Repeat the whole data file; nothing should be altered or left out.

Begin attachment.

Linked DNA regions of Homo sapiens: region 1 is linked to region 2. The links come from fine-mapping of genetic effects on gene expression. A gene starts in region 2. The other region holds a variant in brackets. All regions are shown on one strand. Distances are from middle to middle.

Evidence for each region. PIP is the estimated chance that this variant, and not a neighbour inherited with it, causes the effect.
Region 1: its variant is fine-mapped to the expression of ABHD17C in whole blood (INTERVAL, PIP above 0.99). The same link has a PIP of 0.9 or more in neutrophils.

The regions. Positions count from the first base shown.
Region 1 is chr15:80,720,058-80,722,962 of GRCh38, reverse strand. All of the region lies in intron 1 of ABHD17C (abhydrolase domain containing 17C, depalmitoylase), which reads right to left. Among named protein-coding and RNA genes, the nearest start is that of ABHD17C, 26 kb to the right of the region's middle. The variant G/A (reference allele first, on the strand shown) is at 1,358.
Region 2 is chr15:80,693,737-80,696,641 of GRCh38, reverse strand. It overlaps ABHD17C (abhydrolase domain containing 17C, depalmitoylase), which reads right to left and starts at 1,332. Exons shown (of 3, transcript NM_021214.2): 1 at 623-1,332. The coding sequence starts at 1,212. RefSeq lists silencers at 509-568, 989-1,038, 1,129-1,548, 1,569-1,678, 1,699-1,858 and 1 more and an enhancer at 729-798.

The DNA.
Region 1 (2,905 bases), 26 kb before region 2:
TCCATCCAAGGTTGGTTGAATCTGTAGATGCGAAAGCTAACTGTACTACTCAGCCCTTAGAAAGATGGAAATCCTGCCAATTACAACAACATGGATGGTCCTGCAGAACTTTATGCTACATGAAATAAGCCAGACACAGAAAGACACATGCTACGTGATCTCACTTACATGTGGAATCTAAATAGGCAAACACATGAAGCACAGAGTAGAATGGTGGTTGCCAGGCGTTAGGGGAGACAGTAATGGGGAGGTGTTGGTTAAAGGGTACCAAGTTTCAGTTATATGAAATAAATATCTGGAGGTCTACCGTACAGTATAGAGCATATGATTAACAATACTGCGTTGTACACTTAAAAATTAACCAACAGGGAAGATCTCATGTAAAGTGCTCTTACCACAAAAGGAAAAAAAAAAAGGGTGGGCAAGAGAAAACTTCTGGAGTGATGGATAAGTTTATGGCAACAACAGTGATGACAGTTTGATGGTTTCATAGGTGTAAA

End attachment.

Linked DNA regions of Homo sapiens: region 1 is linked to region 2. The links come from fine-mapping of genetic effects on gene expression. A gene starts in region 2. The other region holds a variant in brackets. All regions are shown on one strand. Distances are from middle to middle.

Evidence for each region. PIP is the estimated chance that this variant, and not a neighbour inherited with it, causes the effect.
Region 1: its variant is fine-mapped to the expression of ABHD17C in whole blood (INTERVAL, PIP above 0.99). The same link has a PIP of 0.9 or more in neutrophils.

The regions. Positions count from the first base shown.
Region 1 is chr15:80,720,058-80,722,962 of GRCh38, reverse strand. All of the region lies in intron 1 of ABHD17C (abhydrolase domain containing 17C, depalmitoylase), which reads right to left. Among named protein-coding and RNA genes, the nearest start is that of ABHD17C, 26 kb to the right of the region's middle. The variant G/A (reference allele first, on the strand shown) is at 1,358.
Region 2 is chr15:80,693,737-80,696,641 of GRCh38, reverse strand. It overlaps ABHD17C (abhydrolase domain containing 17C, depalmitoylase), which reads right to left and starts at 1,332. Exons shown (of 3, transcript NM_021214.2): 1 at 623-1,332. The coding sequence starts at 1,212. RefSeq lists silencers at 509-568, 989-1,038, 1,129-1,548, 1,569-1,678, 1,699-1,858 and 1 more and an enhancer at 729-798.

The DNA.
Region 1 (2,905 bases), 26 kb before region 2:
TCCATCCAAGGTTGGTTGAATCTGTAGATGCGAAAGCTAACTGTACTACTCAGCCCTTAGAAAGATGGAAATCCTGCCAATTACAACAACATGGATGGTCCTGCAGAACTTTATGCTACATGAAATAAGCCAGACACAGAAAGACACATGCTACGTGATCTCACTTACATGTGGAATCTAAATAGGCAAACACATGAAGCACAGAGTAGAATGGTGGTTGCCAGGCGTTAGGGGAGACAGTAATGGGGAGGTGTTGGTTAAAGGGTACCAAGTTTCAGTTATATGAAATAAATATCTGGAGGTCTACCGTACAGTATAGAGCATATGATTAACAATACTGCGTTGTACACTTAAAAATTAACCAACAGGGAAGATCTCATGTAAAGTGCTCTTACCACAAAAGGAAAAAAAAAAAGGGTGGGCAAGAGAAAACTTCTGGAGTGATGGATAAGTTTATGGCAACAACAGTGATGACAGTTTGATGGTTTCATAGGTGTAAA